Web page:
Soap bubble screen dubbed ‘world’s thinnest display’Published On: Tue, Jul 3rd, 2012 | Technology | By BioNews
People may soon be able to view films on soap bubbles – after researchers developed a technology that projects images on a screen made of soap film.
An international team created a display that uses ultrasonic sound waves to alter film’s properties and create either a flat or a 3D image.
The bubble mixture is far more complex than the ones sold in stores for children, but soap is still the main ingredient.
The team says the display is the world’s thinnest transparent screen.
“It is common knowledge that the surface of soap bubble is a micro membrane. It allows light to pass through and displays the colour on its structure,” the BBC quoted lead researcher, Yoichi Ochiai from the University of Tokyo, as writing in his blog.
“We developed an ultra-thin and flexible BRDF [bidirectional reflectance distribution function, a four-dimensional function defining how light is reflected at an opaque surface] screen using the mixture of two colloidal liquids,” Ochiai wrote.
Although traditional screens are opaque, the display created by Dr Ochiai and his colleagues Keisuke Toyoshima from the University of Tsukuba in Japan and Alexis Oyama from the Carnegie Mellon University in the US, varies in transparency and reflectance.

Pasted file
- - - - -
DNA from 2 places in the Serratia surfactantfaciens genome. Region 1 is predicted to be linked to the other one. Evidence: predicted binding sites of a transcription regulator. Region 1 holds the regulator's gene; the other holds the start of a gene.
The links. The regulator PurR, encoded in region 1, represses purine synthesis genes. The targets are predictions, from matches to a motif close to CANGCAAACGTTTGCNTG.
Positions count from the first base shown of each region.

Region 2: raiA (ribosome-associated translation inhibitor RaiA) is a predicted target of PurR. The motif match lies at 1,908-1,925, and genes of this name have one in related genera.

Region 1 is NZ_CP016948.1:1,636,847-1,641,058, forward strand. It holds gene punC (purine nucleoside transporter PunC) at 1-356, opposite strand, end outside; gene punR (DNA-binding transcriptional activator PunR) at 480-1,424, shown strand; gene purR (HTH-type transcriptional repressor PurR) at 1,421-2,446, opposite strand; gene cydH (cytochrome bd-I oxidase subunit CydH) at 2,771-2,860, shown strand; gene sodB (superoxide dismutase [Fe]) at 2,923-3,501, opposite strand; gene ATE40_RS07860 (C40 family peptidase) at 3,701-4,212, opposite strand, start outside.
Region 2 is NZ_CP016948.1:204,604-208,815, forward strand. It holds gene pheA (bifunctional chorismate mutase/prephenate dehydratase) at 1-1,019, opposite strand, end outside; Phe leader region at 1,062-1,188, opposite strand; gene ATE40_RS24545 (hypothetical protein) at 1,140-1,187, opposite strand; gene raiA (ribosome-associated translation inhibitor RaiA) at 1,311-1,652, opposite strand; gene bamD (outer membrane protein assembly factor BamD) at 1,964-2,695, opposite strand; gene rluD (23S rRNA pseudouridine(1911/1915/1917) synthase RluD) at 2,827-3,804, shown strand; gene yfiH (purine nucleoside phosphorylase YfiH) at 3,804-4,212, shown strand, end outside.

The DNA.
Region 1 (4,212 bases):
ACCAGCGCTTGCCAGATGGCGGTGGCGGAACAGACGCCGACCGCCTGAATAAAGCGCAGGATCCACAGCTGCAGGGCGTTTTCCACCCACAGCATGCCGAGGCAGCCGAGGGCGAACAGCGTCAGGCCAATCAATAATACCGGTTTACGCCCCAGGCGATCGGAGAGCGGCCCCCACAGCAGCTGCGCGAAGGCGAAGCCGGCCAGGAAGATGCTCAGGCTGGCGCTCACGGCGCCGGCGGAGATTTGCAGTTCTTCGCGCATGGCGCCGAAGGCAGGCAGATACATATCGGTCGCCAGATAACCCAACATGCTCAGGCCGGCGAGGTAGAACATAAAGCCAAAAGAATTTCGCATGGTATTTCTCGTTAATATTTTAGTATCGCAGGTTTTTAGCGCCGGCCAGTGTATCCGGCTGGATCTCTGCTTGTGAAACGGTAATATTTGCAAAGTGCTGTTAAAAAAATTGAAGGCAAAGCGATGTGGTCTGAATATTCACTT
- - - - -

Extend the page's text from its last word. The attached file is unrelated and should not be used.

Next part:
The team managed to control and exploit these properties by hitting the bubble’s membrane with ultrasonic sound waves, played through speakers.
Sonic waves alter the texture of a projected image, making it look smooth or rough.
“Typical screens will show every image the same way, but images should have different visual properties,” Dr Oyama said.
“For example, a butterfly’s wings should be reflective and a billiard ball should be smooth, and our transparent screen can change the reflection in real time to show different textures,” Dr Oyama said.
To change the transparency of the projected image, the scientists had to modify the wave’s frequency.
“Our membrane screen can be controlled using ultrasonic vibrations. Membrane can change its transparency and surface states depending on the scales of ultrasonic waves,” Dr Ochiai wrote in his blog.
“The combination of the ultrasonic waves and ultra thin membranes makes more realistic, distinctive, and vivid imageries on screen.
“This system contributes to open up a new path for display engineering with sharp imageries, transparency, BRDF and flexibility,” Dr Ochiai wrote.
When several bubble screens are put together, viewers get a 3D effect and even a holographic projection.
The bubble is much harder to burst than a regular soap bubble, as the mixture contains special colloids – and objects can even pass through the film without popping it.